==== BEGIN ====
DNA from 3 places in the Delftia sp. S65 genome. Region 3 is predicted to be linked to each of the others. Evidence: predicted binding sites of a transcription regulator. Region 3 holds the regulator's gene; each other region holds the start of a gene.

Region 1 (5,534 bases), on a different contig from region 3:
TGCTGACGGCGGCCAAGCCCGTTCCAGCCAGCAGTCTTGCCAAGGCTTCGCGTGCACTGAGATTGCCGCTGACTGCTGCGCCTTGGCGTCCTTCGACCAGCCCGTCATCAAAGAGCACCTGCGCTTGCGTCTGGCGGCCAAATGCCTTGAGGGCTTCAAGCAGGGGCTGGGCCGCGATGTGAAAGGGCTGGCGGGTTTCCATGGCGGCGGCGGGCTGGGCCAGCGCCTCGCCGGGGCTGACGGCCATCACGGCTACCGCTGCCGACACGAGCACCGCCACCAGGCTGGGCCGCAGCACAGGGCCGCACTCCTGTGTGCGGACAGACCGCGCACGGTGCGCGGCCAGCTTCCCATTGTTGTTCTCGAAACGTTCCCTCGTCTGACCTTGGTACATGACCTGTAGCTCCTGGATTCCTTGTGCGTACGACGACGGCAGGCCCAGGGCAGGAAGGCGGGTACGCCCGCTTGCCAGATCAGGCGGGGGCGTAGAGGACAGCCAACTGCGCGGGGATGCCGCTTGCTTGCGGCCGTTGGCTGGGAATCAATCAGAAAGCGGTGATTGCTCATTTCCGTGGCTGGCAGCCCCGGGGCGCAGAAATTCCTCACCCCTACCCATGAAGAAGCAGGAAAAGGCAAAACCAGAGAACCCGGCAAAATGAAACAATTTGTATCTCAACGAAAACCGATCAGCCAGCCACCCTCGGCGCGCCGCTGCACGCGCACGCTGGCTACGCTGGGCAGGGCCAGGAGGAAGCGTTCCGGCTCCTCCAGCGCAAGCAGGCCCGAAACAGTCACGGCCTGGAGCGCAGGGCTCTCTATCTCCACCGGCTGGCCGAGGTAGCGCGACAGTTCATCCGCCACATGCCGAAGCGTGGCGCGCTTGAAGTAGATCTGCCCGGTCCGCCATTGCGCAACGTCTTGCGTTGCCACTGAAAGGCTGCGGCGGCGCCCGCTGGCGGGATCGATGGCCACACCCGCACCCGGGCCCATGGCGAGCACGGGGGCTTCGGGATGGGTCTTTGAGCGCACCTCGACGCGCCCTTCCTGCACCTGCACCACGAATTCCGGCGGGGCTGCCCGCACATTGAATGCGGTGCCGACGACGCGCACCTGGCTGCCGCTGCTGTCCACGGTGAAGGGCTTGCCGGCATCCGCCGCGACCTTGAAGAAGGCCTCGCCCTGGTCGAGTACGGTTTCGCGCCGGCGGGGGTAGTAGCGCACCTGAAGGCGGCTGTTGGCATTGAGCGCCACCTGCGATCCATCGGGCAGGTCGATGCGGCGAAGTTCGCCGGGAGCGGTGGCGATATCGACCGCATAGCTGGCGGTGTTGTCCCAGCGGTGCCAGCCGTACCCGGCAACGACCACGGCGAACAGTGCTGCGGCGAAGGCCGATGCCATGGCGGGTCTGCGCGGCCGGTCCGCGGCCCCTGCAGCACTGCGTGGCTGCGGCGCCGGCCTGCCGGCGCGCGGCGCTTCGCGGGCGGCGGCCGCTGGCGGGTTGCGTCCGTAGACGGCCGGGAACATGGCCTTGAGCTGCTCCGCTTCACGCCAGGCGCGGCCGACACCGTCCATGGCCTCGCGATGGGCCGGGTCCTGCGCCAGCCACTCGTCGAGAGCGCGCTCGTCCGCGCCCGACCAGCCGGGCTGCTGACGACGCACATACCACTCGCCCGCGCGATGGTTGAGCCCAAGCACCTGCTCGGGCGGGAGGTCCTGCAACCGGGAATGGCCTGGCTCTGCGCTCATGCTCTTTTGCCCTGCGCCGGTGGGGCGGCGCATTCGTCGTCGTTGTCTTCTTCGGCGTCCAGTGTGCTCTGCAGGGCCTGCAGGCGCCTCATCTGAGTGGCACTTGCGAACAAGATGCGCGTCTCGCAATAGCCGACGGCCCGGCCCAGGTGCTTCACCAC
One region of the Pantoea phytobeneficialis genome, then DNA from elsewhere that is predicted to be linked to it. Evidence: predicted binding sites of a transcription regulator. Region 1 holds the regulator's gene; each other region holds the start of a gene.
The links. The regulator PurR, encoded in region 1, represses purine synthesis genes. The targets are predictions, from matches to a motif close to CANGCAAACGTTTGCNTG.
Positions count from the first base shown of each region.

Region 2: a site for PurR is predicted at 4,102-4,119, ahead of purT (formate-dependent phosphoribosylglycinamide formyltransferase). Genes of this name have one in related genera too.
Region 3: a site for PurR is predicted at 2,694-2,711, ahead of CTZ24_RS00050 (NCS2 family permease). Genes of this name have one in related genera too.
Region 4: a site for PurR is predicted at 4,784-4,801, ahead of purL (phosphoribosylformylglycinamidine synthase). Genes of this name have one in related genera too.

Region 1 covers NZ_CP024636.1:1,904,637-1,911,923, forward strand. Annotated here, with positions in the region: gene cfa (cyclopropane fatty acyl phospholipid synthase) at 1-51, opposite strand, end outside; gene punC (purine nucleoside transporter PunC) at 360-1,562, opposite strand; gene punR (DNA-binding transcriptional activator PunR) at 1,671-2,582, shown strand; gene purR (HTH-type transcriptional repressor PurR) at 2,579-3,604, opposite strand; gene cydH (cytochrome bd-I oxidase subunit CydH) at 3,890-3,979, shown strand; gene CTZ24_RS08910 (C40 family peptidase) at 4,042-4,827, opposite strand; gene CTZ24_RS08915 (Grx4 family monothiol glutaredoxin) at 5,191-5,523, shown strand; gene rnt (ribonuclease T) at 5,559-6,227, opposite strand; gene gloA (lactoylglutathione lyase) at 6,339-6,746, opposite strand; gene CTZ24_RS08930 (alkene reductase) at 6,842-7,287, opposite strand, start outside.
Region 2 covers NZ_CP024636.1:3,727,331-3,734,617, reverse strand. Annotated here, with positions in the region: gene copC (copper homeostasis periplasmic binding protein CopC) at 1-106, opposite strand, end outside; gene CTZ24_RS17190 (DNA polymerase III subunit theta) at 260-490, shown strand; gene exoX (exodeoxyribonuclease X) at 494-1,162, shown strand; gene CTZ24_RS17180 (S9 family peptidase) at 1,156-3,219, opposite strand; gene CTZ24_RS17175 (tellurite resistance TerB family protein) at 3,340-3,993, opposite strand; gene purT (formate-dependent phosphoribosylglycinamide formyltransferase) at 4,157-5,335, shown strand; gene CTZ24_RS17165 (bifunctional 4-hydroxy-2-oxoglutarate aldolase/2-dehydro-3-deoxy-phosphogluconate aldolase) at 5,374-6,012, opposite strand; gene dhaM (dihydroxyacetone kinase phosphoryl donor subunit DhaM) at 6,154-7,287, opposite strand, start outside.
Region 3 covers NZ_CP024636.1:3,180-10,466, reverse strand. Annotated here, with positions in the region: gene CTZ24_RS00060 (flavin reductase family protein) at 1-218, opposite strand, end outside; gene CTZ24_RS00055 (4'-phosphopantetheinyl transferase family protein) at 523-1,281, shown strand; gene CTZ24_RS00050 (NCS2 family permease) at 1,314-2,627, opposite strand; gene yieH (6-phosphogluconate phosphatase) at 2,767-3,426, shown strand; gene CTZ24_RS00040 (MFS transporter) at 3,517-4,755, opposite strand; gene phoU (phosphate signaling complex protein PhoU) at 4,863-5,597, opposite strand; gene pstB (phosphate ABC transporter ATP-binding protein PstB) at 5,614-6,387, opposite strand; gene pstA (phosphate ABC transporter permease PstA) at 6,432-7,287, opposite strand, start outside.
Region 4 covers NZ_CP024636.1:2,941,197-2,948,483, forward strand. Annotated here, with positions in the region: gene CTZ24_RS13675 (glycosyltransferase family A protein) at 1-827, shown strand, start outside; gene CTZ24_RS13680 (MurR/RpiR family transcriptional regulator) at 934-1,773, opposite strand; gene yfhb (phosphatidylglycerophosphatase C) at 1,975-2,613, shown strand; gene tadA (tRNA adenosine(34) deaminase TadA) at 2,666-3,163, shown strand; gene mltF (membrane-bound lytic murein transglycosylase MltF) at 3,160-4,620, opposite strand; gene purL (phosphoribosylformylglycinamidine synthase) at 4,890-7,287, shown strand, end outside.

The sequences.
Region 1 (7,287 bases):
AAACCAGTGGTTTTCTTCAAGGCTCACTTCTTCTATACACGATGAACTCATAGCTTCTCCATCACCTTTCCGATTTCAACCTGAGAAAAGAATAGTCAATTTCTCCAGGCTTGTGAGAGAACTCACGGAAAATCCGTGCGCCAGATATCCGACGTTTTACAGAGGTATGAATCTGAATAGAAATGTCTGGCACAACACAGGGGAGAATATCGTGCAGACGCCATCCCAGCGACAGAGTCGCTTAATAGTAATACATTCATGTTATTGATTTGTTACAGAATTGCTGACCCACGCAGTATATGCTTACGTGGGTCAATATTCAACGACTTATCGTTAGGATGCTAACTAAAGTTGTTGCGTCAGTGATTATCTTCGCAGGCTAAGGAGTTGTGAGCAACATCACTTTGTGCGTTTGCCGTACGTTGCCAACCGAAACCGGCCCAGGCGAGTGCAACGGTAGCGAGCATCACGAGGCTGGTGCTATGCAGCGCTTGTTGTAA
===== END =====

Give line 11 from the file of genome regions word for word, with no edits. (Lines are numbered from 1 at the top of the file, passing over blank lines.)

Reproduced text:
Region 2 covers NZ_CP024636.1:3,727,331-3,734,617, reverse strand. Annotated here, with positions in the region: gene copC (copper homeostasis periplasmic binding protein CopC) at 1-106, opposite strand, end outside; gene CTZ24_RS17190 (DNA polymerase III subunit theta) at 260-490, shown strand; gene exoX (exodeoxyribonuclease X) at 494-1,162, shown strand; gene CTZ24_RS17180 (S9 family peptidase) at 1,156-3,219, opposite strand; gene CTZ24_RS17175 (tellurite resistance TerB family protein) at 3,340-3,993, opposite strand; gene purT (formate-dependent phosphoribosylglycinamide formyltransferase) at 4,157-5,335, shown strand; gene CTZ24_RS17165 (bifunctional 4-hydroxy-2-oxoglutarate aldolase/2-dehydro-3-deoxy-phosphogluconate aldolase) at 5,374-6,012, opposite strand; gene dhaM (dihydroxyacetone kinase phosphoryl donor subunit DhaM) at 6,154-7,287, opposite strand, start outside.